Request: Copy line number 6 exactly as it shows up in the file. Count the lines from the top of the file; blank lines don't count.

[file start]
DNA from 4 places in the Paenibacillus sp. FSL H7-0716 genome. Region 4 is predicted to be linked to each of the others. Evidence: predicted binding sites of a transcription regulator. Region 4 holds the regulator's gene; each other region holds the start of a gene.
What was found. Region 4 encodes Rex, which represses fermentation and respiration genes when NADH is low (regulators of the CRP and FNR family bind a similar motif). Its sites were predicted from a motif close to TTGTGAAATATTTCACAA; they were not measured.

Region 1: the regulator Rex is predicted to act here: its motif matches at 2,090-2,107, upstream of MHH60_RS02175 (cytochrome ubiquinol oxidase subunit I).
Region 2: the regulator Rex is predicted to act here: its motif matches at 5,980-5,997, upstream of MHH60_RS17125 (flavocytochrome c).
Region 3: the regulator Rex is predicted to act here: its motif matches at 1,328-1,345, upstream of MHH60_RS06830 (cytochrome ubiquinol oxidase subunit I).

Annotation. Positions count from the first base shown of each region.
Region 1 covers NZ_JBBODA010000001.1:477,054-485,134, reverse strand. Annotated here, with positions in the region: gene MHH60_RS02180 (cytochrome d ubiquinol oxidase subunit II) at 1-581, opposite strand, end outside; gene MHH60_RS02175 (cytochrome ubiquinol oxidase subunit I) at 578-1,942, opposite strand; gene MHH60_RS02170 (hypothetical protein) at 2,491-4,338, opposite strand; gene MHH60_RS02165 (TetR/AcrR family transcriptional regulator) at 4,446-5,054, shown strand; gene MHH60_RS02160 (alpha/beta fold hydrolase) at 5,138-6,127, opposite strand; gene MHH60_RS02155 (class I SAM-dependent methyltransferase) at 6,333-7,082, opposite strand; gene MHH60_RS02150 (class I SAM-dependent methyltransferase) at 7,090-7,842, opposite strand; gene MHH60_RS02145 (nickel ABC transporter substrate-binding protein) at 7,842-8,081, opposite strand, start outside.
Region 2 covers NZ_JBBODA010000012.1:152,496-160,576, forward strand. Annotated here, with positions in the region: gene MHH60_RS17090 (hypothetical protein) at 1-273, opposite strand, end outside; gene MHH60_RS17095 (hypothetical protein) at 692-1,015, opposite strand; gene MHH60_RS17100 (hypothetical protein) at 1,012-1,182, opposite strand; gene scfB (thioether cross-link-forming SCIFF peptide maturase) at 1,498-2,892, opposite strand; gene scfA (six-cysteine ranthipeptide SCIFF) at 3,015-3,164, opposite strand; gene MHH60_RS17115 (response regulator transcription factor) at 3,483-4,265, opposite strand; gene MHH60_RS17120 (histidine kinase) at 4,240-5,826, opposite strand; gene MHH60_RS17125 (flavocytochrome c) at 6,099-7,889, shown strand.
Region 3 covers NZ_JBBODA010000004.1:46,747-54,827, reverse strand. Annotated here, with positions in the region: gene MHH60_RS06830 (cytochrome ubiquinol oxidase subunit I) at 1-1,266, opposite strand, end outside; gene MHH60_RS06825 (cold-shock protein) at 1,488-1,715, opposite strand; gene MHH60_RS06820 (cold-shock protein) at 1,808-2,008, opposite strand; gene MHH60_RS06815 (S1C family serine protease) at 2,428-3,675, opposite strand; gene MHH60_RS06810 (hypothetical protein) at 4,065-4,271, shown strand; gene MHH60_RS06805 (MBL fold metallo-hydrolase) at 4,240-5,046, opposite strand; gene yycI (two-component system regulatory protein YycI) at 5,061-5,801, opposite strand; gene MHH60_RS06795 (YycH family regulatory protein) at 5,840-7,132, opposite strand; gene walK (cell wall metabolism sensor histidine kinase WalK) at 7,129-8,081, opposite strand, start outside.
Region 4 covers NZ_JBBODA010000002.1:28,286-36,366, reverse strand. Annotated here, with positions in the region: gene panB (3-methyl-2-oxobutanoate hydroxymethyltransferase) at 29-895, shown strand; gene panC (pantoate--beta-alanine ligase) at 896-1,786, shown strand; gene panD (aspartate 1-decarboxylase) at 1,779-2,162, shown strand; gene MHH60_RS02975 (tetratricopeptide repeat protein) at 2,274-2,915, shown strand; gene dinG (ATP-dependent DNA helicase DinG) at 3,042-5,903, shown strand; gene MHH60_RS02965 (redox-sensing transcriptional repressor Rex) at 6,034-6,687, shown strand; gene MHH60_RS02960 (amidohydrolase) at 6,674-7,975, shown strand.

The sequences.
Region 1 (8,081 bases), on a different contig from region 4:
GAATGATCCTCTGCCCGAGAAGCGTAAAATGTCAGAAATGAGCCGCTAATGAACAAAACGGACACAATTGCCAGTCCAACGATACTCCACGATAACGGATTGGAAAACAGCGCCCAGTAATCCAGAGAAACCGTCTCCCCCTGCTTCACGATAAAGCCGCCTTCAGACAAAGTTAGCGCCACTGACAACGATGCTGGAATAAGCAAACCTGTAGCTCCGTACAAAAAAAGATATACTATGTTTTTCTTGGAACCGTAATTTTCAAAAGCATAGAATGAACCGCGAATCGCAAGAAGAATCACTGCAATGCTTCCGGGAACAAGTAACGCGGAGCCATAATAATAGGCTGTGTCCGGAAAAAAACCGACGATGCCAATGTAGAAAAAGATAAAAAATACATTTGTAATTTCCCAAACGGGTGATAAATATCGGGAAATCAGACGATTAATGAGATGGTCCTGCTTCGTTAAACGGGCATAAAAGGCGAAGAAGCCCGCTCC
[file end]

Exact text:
Annotation. Positions count from the first base shown of each region.